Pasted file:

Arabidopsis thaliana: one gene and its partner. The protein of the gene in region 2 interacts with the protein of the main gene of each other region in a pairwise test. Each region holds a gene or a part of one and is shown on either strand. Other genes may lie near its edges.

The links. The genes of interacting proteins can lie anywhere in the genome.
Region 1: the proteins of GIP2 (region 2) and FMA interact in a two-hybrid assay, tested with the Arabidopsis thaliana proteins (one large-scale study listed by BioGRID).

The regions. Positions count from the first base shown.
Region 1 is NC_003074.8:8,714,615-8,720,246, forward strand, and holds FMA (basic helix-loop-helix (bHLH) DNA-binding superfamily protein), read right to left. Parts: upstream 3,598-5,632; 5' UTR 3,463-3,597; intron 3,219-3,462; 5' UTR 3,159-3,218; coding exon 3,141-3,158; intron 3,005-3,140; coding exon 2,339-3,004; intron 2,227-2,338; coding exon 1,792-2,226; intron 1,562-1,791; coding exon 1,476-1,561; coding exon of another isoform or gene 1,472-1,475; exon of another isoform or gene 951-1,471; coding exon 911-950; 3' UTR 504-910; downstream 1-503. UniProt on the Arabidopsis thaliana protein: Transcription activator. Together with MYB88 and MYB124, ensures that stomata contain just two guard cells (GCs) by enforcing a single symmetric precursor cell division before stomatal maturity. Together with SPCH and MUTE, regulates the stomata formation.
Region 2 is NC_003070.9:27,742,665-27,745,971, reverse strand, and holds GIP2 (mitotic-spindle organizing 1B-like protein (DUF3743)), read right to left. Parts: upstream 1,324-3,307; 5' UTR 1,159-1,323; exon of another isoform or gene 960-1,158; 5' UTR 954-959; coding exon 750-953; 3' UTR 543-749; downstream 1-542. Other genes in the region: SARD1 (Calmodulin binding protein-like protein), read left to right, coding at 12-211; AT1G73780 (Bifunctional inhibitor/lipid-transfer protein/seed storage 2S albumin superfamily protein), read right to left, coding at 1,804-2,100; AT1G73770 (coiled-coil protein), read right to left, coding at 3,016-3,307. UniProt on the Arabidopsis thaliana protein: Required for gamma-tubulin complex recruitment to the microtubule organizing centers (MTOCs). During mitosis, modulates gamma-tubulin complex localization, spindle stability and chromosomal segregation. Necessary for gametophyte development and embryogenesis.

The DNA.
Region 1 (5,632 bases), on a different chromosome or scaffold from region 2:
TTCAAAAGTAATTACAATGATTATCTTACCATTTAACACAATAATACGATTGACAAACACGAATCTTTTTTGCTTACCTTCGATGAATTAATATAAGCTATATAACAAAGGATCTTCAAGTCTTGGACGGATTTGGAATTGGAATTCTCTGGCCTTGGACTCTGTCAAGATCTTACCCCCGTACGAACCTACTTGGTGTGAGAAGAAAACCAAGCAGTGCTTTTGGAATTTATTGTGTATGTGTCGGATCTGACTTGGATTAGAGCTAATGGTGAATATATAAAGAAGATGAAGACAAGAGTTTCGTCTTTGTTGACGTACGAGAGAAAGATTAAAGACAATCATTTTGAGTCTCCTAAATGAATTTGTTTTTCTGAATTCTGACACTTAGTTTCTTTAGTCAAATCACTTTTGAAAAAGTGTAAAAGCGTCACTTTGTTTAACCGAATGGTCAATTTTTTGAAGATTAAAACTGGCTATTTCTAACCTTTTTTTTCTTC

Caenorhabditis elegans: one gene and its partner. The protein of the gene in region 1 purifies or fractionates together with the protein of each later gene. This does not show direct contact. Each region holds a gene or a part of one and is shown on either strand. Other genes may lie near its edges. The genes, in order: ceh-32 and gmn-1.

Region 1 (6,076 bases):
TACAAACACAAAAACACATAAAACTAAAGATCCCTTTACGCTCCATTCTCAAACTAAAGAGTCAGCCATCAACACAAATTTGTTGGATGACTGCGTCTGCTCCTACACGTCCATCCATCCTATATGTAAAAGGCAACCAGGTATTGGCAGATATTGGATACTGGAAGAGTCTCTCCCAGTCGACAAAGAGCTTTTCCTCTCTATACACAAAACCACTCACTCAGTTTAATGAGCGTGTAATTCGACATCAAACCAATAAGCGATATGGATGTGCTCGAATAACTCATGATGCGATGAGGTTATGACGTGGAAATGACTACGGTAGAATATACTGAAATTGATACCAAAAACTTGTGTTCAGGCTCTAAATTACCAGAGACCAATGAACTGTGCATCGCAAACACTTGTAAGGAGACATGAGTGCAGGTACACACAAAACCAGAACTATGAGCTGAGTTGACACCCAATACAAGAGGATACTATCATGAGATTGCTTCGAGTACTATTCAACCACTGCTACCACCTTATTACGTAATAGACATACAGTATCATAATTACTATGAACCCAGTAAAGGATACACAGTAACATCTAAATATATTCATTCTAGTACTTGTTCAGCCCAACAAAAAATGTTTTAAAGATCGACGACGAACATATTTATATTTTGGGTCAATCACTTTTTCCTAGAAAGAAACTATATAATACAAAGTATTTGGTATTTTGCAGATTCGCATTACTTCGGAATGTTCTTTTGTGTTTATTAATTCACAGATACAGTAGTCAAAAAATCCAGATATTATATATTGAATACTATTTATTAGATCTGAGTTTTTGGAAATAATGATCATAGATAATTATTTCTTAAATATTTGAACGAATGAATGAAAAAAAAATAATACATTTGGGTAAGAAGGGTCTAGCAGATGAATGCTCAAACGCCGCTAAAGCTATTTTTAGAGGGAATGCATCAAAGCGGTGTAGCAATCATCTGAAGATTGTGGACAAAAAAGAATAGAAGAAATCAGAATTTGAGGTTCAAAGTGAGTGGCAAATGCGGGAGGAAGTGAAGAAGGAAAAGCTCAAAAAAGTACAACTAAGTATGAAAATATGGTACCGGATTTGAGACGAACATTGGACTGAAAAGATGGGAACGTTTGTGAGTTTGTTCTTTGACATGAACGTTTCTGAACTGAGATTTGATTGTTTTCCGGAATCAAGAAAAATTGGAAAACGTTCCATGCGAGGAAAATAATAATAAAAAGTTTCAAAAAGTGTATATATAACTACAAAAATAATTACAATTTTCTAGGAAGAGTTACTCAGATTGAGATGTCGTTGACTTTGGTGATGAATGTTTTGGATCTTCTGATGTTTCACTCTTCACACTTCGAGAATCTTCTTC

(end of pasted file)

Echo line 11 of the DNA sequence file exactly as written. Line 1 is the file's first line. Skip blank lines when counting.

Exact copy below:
Region 1 (6,076 bases):